Specific “disqualifying” allegations

On Monday, Roman’s attorney successfully petitioned a Georgia court to unseal Wade’s ongoing divorce proceedings, looking for embarrassing and salacious but legally irrelevant flair.

Roman has alleged, without evidence, that Fani Willis could have handled the Trump case within her office, but chose instead to hire “her boyfriend” as a private special prosecutor in order to benefit financially from his fees. Roman offers no analysis of staffing levels, caseload or professional expertise at the Fulton County prosecutor’s office to support his claim that outside counsel was unnecessary to prosecute one of the most consequential cases in U.S. history. And he offers only bootstrap arguments that the Willis-Wade personal relationship created a conflict of interest.

The gravamen of the disqualification attempt is that Willis hired Wade because they were involved romantically, and she wanted to benefit financially from his hourly compensation, which Roman claims is excessive. But according to a newly released book from veteran award-winning investigative journalists Michael Isikoff and Daniel Klaidman, “Find Me the Votes,” Willis tried to hire two other outside attorneys before she offered the work to Wade.  Willis first approached Roy Barnes, a former Georgia governor, to serve as senior counsel in the Trump prosecution, but Barnes declined, According to CBS News, Gabe Banks, a former federal prosecutor, was next, and also turned down Willis’ offer. Both men are reported to have been concerned about Trump supporters’ threats to their personal and family safety, with Barnes asking, “Hypothetically speaking, do you want a bodyguard following you around for the rest of your life?”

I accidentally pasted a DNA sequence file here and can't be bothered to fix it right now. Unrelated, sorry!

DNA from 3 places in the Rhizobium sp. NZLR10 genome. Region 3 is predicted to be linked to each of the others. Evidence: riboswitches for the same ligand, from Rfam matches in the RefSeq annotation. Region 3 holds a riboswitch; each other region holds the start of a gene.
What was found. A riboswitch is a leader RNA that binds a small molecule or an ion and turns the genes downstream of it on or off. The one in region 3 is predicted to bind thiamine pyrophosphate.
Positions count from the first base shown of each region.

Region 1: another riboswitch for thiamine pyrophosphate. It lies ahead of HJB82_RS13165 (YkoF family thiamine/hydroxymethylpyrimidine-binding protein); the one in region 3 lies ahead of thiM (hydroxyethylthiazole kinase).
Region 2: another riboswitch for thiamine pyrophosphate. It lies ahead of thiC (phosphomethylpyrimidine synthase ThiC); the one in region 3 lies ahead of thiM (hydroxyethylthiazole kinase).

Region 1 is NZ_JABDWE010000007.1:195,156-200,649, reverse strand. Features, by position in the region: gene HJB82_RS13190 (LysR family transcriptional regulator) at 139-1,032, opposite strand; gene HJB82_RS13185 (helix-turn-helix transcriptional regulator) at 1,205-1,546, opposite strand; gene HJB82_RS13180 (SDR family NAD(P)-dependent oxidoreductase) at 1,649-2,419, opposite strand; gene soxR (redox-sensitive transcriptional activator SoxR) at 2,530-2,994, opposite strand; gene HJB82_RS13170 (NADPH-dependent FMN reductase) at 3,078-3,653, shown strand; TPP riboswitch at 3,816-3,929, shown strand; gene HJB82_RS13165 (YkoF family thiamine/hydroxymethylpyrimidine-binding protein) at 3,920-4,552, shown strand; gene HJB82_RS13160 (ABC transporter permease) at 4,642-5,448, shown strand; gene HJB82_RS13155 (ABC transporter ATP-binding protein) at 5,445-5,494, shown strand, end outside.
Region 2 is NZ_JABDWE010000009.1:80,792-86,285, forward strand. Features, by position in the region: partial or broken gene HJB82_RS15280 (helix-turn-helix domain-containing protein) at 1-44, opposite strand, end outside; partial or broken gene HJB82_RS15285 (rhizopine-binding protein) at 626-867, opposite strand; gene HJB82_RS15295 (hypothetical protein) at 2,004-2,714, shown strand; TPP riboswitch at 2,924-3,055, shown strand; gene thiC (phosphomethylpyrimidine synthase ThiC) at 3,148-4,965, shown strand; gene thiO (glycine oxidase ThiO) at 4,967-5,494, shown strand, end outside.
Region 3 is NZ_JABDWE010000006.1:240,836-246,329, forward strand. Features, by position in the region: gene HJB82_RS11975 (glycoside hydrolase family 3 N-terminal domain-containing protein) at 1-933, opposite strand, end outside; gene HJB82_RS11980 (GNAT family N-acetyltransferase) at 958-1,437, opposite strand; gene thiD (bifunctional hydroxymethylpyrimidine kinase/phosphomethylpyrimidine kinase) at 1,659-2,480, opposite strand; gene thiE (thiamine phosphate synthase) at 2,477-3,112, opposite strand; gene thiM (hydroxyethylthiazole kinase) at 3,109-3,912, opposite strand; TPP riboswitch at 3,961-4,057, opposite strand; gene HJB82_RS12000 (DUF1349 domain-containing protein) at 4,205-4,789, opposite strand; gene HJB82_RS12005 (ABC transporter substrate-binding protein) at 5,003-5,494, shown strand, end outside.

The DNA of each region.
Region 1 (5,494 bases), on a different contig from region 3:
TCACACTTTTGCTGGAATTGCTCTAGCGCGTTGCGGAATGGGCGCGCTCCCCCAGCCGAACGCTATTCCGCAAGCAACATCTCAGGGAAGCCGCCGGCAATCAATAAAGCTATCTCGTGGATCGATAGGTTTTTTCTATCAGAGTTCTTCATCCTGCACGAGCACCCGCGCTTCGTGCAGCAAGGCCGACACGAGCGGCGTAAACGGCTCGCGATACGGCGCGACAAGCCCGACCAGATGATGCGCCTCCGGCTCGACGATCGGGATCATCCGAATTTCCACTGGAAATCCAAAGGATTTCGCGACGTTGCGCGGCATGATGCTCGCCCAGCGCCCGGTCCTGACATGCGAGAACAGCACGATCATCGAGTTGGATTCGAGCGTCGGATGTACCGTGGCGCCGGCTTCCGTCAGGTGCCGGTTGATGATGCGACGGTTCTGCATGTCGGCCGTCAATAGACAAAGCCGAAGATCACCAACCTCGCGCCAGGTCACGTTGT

The fact that Willis only hired Wade after two other private attorneys turned her down wholly defeats Roman’s claim that she hired Wade in order to benefit financially from his contract.